A majority of government-run schools in Madhya Pradesh’s Agar-Malwa district have no teachers and the education system is in shambles, officials said.
According to district education department officials, out of the 999 schools in the district, at least 42 schools do not have a single teacher while 68 schools were running with only one teacher.
Agar-Malwa became the 51st district of Madhya Pradesh on 16 August 2013. It was carved out of the existing Shajapur district with Agar town as the district headquarters.
15 schools without teachers in Barod development block alone
In Barod development block alone, 15 government schools are running with no teachers, followed by Agar with 11 government schools without any teachers, while nine in Susner and seven in Nalkheda have no teachers.
The district with a population of more than 4.80 lakh has 999 government schools, including 651 primary, 296 middle, 31 high schools, 19 higher secondary and two model higher secondary schools.
Bhayana village in Agar development block most affected by shortage of teachers
Bhayana village in Agar development block of the district is the most affected by shortage of teachers.
The village has a middle school with 148 students but due to lack of teachers, students have either dropped out or attend another school in the neighbouring village.
The principal of the primary school in the village doubles up as the middle school principal and he has the support of only three guest faculties.
As per the Right to Education Act, all schools except unaided minority institutions have to maintain a healthy pupil-teacher ratio in schools. For every 30 students, there should be at least one teacher.
The district administration has failed to provide sufficient staff in the schools even after several representations from villagers.
No appointments since 2013, says district education officer
Asked about the reason for the shortage of school teachers, Rama Nahata, district education officer in-charge, said there have been no appointments since 2013 and teachers transferred from urban areas were unwilling to take classes in rural schools.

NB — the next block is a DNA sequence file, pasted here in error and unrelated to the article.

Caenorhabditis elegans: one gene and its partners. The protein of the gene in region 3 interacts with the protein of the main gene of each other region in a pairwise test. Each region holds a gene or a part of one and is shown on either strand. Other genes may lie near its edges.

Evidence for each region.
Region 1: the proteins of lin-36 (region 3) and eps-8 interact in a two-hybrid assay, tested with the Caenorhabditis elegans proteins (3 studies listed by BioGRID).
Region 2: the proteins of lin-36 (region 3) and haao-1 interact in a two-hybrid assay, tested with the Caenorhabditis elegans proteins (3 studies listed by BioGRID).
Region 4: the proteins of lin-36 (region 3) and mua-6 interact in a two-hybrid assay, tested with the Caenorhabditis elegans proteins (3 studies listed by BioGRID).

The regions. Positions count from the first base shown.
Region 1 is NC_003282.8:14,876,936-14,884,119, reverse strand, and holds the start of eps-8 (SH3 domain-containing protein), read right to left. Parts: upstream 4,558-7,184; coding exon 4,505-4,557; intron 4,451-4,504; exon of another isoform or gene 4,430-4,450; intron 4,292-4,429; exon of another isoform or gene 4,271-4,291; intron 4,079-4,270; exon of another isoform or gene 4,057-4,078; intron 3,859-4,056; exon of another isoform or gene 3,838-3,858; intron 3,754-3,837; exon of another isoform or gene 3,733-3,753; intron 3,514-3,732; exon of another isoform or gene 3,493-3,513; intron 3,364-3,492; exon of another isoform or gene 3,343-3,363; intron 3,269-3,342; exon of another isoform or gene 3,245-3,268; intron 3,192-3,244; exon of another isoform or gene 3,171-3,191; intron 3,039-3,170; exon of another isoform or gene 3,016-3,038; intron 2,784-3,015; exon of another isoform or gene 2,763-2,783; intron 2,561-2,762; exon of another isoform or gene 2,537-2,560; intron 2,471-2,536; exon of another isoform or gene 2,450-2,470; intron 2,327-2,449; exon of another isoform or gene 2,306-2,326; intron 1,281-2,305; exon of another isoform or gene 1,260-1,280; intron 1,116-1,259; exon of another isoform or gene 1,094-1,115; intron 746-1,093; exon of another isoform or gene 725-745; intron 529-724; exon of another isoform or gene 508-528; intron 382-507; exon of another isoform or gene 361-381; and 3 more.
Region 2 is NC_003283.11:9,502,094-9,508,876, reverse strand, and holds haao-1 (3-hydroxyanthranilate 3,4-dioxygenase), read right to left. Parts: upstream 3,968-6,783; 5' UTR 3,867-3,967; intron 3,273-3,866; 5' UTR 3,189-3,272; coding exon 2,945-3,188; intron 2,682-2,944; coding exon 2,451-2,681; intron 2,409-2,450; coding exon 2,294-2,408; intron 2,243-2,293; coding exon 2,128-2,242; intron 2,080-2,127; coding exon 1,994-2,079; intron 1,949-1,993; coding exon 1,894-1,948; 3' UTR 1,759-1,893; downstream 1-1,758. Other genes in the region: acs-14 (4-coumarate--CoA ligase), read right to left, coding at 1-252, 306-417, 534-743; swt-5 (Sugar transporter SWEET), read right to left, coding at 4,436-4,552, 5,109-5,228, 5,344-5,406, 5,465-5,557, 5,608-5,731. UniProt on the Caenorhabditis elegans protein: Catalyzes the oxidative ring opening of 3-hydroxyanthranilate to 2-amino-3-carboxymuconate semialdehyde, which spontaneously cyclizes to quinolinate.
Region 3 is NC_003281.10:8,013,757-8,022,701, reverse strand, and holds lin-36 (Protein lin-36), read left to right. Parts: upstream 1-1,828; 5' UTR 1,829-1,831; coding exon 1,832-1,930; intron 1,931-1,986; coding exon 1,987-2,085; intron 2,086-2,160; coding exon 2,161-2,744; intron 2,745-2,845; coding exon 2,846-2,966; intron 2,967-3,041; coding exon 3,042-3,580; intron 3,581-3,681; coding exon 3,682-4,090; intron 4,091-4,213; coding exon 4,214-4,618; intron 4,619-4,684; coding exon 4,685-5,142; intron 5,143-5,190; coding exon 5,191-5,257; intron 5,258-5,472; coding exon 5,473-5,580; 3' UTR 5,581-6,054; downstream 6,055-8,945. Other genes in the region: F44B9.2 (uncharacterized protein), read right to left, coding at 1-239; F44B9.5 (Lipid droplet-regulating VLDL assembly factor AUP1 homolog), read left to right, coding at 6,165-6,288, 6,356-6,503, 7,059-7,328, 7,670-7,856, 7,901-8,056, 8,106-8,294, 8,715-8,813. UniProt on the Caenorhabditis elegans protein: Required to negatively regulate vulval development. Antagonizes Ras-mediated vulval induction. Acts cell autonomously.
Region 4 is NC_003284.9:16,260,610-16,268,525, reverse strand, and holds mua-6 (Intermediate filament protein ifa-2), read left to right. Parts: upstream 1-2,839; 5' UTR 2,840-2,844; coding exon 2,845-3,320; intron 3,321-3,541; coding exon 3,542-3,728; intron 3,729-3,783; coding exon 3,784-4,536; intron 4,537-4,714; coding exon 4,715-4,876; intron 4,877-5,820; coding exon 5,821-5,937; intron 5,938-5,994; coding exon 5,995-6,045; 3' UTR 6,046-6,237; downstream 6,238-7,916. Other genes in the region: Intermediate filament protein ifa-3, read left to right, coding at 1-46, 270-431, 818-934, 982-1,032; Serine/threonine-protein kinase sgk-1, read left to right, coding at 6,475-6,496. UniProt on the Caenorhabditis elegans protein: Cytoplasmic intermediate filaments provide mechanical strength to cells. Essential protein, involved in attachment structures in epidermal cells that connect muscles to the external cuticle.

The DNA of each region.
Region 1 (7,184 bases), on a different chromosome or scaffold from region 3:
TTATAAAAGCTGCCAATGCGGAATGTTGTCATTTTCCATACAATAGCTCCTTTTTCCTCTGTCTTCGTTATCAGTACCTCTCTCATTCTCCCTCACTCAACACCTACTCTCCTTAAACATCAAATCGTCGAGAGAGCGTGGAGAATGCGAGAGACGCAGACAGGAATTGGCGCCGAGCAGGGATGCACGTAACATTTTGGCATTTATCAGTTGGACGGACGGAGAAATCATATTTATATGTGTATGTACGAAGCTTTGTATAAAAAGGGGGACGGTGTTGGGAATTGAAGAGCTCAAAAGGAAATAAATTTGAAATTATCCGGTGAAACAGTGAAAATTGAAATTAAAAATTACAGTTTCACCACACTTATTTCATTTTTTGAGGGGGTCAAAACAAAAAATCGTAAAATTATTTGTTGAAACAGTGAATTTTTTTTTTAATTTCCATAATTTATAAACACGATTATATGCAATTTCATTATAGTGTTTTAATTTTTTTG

“No promotions have taken place in last the three years since the district was curved out in 2013. As a result, several schools are facing a staff crunch. We are managing to run the schools with the help of temporary teachers,” she told Hinduatan Times.
Anand Singh Vaskele, former district education officer of Agar, said the government needs to address the problem soon and the only solution is to appoint permanent teachers to fill the vacant posts.
“Schools cannot be run with visiting teachers, most of whom are inexperienced,” he said.
“Most teachers, who are transferred from urban to rural areas, either stop their transfer orders cancelled by using political connections or do not attend their duties.” As the district education officer or district collector has no authority to appointment permanent teachers, only the government can redress the problem, he added.
SHORTAGE THREATENING EDUCATION OF CHILDREN
Total number of schools in Agar district: 999
Total number of students from classes 1-12 in the district: 67,721
Total number of school teachers in district (excluding visiting teachers) in the district: 2,479
Sanctioned posts in primary schools: 1,687
Sanctioned posts in middle schools: 986